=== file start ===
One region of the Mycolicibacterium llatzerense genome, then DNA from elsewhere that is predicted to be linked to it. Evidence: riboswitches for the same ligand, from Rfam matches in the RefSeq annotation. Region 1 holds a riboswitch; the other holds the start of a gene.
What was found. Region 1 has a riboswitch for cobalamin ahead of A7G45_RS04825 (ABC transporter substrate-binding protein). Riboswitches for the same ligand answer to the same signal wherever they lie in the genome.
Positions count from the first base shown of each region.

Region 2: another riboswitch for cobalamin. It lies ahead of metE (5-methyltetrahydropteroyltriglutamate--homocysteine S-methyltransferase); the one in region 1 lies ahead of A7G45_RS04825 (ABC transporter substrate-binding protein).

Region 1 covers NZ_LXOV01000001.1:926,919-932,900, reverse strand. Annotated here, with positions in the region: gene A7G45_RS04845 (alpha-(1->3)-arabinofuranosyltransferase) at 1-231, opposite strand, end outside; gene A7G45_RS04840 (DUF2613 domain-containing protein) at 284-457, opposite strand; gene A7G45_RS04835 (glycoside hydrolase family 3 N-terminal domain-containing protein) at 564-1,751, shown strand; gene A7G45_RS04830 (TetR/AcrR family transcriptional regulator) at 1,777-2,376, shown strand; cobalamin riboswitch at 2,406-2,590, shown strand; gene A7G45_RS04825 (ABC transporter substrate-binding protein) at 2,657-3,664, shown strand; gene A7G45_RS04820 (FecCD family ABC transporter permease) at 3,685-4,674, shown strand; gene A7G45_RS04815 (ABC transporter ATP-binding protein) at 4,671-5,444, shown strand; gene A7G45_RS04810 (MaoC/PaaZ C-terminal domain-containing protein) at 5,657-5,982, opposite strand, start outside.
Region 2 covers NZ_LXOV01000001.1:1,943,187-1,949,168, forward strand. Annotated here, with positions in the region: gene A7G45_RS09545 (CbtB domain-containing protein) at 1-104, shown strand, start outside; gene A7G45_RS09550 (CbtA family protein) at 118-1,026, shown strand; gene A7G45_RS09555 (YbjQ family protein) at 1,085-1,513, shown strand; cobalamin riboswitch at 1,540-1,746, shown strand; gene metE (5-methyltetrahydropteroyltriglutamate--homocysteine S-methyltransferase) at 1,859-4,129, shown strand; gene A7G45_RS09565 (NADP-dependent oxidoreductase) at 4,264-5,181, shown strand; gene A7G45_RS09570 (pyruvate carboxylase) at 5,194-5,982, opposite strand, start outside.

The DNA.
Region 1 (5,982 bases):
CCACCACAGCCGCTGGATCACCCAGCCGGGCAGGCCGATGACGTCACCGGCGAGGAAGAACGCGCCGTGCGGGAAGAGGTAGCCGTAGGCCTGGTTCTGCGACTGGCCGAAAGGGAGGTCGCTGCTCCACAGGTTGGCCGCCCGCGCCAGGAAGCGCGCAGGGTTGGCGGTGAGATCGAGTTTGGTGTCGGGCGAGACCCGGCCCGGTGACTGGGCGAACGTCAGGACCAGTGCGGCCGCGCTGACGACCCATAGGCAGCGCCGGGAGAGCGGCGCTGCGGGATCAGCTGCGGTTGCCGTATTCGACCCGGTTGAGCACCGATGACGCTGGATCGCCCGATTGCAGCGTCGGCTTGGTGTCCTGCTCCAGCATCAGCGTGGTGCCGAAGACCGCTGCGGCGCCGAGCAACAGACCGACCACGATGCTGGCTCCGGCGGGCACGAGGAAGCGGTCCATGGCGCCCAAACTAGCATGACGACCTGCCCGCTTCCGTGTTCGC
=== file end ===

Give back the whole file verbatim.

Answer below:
One region of the Mycolicibacterium llatzerense genome, then DNA from elsewhere that is predicted to be linked to it. Evidence: riboswitches for the same ligand, from Rfam matches in the RefSeq annotation. Region 1 holds a riboswitch; the other holds the start of a gene.
What was found. Region 1 has a riboswitch for cobalamin ahead of A7G45_RS04825 (ABC transporter substrate-binding protein). Riboswitches for the same ligand answer to the same signal wherever they lie in the genome.
Positions count from the first base shown of each region.

Region 2: another riboswitch for cobalamin. It lies ahead of metE (5-methyltetrahydropteroyltriglutamate--homocysteine S-methyltransferase); the one in region 1 lies ahead of A7G45_RS04825 (ABC transporter substrate-binding protein).

Region 1 covers NZ_LXOV01000001.1:926,919-932,900, reverse strand. Annotated here, with positions in the region: gene A7G45_RS04845 (alpha-(1->3)-arabinofuranosyltransferase) at 1-231, opposite strand, end outside; gene A7G45_RS04840 (DUF2613 domain-containing protein) at 284-457, opposite strand; gene A7G45_RS04835 (glycoside hydrolase family 3 N-terminal domain-containing protein) at 564-1,751, shown strand; gene A7G45_RS04830 (TetR/AcrR family transcriptional regulator) at 1,777-2,376, shown strand; cobalamin riboswitch at 2,406-2,590, shown strand; gene A7G45_RS04825 (ABC transporter substrate-binding protein) at 2,657-3,664, shown strand; gene A7G45_RS04820 (FecCD family ABC transporter permease) at 3,685-4,674, shown strand; gene A7G45_RS04815 (ABC transporter ATP-binding protein) at 4,671-5,444, shown strand; gene A7G45_RS04810 (MaoC/PaaZ C-terminal domain-containing protein) at 5,657-5,982, opposite strand, start outside.
Region 2 covers NZ_LXOV01000001.1:1,943,187-1,949,168, forward strand. Annotated here, with positions in the region: gene A7G45_RS09545 (CbtB domain-containing protein) at 1-104, shown strand, start outside; gene A7G45_RS09550 (CbtA family protein) at 118-1,026, shown strand; gene A7G45_RS09555 (YbjQ family protein) at 1,085-1,513, shown strand; cobalamin riboswitch at 1,540-1,746, shown strand; gene metE (5-methyltetrahydropteroyltriglutamate--homocysteine S-methyltransferase) at 1,859-4,129, shown strand; gene A7G45_RS09565 (NADP-dependent oxidoreductase) at 4,264-5,181, shown strand; gene A7G45_RS09570 (pyruvate carboxylase) at 5,194-5,982, opposite strand, start outside.

The DNA.
Region 1 (5,982 bases):
CCACCACAGCCGCTGGATCACCCAGCCGGGCAGGCCGATGACGTCACCGGCGAGGAAGAACGCGCCGTGCGGGAAGAGGTAGCCGTAGGCCTGGTTCTGCGACTGGCCGAAAGGGAGGTCGCTGCTCCACAGGTTGGCCGCCCGCGCCAGGAAGCGCGCAGGGTTGGCGGTGAGATCGAGTTTGGTGTCGGGCGAGACCCGGCCCGGTGACTGGGCGAACGTCAGGACCAGTGCGGCCGCGCTGACGACCCATAGGCAGCGCCGGGAGAGCGGCGCTGCGGGATCAGCTGCGGTTGCCGTATTCGACCCGGTTGAGCACCGATGACGCTGGATCGCCCGATTGCAGCGTCGGCTTGGTGTCCTGCTCCAGCATCAGCGTGGTGCCGAAGACCGCTGCGGCGCCGAGCAACAGACCGACCACGATGCTGGCTCCGGCGGGCACGAGGAAGCGGTCCATGGCGCCCAAACTAGCATGACGACCTGCCCGCTTCCGTGTTCGC